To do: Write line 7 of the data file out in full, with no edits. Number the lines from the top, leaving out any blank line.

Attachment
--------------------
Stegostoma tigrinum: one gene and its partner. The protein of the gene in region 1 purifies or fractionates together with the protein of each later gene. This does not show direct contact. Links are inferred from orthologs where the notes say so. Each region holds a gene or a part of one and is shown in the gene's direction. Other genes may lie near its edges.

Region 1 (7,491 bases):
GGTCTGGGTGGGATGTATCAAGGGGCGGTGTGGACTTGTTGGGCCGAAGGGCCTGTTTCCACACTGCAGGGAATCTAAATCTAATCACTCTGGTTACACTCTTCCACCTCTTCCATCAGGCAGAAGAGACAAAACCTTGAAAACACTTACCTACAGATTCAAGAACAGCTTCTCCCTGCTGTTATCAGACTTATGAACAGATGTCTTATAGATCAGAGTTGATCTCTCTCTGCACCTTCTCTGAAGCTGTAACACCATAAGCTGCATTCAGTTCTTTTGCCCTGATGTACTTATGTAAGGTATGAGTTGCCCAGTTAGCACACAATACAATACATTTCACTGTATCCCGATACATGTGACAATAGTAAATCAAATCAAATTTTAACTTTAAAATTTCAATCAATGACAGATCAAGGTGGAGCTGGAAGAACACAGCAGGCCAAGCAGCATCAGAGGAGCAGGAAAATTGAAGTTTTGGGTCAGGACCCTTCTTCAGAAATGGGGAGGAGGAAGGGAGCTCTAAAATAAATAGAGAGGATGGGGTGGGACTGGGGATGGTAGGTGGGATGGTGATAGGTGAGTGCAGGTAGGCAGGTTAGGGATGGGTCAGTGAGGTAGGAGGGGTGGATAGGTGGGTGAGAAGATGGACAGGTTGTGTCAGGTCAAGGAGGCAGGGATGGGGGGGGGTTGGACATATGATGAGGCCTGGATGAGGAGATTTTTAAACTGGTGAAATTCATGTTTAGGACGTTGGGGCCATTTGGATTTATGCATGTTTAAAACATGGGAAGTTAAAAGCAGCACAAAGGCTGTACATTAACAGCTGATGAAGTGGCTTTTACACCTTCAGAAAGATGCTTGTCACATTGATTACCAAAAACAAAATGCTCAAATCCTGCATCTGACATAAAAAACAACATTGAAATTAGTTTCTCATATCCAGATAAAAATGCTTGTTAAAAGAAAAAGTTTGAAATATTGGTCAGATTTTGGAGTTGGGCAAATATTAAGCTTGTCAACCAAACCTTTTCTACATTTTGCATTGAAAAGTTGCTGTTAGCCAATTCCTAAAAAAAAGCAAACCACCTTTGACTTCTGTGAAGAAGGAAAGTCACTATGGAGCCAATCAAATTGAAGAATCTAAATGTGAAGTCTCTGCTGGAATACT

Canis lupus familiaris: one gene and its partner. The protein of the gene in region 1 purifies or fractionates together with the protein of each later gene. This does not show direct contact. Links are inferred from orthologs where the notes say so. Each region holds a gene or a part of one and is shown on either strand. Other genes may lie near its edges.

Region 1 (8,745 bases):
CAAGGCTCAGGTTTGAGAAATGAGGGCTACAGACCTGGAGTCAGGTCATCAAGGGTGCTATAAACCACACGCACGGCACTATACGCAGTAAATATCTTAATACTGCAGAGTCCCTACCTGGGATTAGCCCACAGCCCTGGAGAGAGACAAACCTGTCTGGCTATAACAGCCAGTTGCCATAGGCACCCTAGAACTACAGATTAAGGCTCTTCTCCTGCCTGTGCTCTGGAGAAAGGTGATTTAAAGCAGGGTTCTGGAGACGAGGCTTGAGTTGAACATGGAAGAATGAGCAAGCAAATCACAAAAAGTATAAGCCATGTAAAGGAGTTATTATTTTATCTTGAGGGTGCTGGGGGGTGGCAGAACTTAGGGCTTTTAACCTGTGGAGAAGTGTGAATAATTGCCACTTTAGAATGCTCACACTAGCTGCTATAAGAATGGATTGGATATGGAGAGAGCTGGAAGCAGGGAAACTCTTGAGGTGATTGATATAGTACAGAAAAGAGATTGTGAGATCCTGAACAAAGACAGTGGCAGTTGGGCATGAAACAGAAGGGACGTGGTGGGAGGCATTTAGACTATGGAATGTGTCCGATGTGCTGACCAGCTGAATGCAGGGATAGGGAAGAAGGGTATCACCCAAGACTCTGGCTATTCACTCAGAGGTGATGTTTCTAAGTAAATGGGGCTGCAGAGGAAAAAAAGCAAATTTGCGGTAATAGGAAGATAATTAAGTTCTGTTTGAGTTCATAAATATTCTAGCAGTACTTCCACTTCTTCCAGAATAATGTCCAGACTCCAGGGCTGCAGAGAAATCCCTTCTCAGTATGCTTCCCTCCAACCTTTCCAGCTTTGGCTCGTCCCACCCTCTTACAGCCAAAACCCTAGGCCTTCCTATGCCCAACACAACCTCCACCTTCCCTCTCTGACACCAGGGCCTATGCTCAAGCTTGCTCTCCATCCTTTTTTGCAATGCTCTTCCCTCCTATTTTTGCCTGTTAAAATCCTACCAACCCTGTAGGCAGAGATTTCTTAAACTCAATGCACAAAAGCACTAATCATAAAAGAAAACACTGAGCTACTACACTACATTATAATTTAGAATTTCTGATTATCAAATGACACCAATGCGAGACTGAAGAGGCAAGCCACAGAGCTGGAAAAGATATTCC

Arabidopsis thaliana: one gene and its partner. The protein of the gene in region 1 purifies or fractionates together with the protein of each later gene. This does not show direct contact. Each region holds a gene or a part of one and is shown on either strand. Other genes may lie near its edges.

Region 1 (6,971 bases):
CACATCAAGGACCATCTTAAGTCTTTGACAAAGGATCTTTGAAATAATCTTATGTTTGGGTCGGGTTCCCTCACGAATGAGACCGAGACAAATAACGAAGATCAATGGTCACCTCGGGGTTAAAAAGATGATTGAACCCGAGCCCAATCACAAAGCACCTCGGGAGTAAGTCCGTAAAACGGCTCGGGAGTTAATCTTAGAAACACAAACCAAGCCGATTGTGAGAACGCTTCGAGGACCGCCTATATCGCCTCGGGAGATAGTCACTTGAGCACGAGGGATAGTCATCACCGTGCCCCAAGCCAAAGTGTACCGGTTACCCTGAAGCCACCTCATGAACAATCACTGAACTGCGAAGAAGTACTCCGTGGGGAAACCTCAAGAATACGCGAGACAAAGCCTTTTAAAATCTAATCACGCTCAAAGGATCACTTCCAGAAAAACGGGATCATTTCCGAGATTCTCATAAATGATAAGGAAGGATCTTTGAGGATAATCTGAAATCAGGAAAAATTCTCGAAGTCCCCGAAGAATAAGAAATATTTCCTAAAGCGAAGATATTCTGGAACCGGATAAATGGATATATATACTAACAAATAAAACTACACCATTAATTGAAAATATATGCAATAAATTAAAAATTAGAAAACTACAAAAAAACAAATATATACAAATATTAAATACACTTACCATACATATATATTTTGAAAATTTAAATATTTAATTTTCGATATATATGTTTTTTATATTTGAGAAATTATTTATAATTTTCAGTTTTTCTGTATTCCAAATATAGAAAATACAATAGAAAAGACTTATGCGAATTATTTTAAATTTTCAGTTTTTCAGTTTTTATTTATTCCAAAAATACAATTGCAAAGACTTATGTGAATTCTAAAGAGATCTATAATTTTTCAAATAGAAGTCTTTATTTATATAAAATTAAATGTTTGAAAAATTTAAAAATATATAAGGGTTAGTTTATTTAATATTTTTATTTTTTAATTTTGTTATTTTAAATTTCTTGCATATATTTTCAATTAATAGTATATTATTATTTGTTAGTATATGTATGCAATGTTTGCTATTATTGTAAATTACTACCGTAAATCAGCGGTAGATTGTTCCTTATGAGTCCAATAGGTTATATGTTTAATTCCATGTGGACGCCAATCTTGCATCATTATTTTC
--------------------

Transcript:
Arabidopsis thaliana: one gene and its partner. The protein of the gene in region 1 purifies or fractionates together with the protein of each later gene. This does not show direct contact. Each region holds a gene or a part of one and is shown on either strand. Other genes may lie near its edges.